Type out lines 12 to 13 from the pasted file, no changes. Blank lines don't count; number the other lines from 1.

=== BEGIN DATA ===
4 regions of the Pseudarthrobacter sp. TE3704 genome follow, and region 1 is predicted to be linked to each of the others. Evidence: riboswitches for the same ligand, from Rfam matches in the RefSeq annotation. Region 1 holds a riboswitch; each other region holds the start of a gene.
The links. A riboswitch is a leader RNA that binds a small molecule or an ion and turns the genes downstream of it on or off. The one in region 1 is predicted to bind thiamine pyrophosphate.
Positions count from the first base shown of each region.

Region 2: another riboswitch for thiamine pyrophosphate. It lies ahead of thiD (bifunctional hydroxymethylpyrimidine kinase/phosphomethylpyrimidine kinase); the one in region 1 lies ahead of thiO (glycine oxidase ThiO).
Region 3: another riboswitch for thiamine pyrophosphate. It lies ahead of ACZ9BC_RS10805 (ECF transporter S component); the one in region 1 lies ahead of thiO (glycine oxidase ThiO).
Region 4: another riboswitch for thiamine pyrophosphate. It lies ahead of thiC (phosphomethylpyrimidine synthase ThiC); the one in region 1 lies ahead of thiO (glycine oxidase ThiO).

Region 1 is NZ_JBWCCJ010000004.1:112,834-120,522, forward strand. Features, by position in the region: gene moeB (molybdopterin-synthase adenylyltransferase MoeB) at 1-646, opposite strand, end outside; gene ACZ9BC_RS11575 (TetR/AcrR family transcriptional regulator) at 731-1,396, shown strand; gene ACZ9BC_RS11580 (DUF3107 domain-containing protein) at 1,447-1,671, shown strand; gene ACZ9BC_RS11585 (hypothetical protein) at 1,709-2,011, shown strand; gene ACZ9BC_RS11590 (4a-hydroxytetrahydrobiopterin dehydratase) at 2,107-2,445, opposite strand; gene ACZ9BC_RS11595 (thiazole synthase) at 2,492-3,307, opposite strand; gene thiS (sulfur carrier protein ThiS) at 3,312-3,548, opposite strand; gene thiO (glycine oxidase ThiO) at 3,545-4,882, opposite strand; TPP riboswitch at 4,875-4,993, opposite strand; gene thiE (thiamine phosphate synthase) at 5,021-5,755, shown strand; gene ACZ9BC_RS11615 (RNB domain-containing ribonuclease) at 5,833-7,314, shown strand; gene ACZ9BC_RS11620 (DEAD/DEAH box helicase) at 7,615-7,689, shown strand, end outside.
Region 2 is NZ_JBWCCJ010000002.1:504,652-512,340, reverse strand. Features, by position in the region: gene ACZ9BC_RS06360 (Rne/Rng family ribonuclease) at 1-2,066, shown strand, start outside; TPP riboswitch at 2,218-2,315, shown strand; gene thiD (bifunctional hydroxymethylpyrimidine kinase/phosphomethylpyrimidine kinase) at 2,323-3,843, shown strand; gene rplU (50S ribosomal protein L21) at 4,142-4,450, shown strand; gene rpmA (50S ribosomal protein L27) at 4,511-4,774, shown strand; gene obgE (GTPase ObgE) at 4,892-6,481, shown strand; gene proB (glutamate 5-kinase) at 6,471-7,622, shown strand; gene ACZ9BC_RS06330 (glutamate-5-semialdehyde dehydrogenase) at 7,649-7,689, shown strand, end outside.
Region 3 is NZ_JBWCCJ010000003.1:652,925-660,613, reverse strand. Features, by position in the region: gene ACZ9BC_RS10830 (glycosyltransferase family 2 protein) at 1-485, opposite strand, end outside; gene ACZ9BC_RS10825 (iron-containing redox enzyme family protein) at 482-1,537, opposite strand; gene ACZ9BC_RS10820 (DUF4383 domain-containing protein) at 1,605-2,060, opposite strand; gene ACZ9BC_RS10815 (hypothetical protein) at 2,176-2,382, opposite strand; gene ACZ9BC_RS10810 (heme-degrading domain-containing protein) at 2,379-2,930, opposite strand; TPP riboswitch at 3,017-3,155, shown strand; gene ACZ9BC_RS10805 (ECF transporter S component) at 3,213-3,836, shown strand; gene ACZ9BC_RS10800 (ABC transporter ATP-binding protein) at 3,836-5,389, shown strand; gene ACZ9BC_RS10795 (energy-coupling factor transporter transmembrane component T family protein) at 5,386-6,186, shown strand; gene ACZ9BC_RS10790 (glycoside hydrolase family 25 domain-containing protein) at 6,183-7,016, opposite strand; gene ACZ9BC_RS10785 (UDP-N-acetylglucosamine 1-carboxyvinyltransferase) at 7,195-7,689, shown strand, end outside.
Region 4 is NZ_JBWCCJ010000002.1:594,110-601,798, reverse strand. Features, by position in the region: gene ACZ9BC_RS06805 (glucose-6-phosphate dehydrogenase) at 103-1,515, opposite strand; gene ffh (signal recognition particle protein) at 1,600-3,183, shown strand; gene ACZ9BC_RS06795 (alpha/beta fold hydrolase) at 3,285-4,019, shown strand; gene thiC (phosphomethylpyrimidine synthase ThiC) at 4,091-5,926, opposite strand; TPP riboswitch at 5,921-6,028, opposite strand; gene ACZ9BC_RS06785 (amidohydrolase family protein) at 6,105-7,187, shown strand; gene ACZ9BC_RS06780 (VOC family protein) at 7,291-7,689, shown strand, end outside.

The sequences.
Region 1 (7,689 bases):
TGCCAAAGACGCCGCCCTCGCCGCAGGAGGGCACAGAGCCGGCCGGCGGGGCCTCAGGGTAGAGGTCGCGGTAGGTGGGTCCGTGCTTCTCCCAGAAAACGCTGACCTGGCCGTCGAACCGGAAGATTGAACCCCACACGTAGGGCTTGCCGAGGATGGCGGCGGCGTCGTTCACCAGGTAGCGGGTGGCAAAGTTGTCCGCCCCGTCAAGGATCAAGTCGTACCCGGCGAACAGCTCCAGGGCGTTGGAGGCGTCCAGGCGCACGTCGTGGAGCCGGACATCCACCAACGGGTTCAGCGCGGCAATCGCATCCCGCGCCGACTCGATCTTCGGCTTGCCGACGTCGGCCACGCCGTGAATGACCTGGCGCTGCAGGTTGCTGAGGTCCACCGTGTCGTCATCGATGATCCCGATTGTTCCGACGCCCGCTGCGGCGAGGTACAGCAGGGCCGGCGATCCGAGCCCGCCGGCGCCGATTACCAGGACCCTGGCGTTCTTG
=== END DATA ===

Region 1 (7,689 bases):
TGCCAAAGACGCCGCCCTCGCCGCAGGAGGGCACAGAGCCGGCCGGCGGGGCCTCAGGGTAGAGGTCGCGGTAGGTGGGTCCGTGCTTCTCCCAGAAAACGCTGACCTGGCCGTCGAACCGGAAGATTGAACCCCACACGTAGGGCTTGCCGAGGATGGCGGCGGCGTCGTTCACCAGGTAGCGGGTGGCAAAGTTGTCCGCCCCGTCAAGGATCAAGTCGTACCCGGCGAACAGCTCCAGGGCGTTGGAGGCGTCCAGGCGCACGTCGTGGAGCCGGACATCCACCAACGGGTTCAGCGCGGCAATCGCATCCCGCGCCGACTCGATCTTCGGCTTGCCGACGTCGGCCACGCCGTGAATGACCTGGCGCTGCAGGTTGCTGAGGTCCACCGTGTCGTCATCGATGATCCCGATTGTTCCGACGCCCGCTGCGGCGAGGTACAGCAGGGCCGGCGATCCGAGCCCGCCGGCGCCGATTACCAGGACCCTGGCGTTCTTG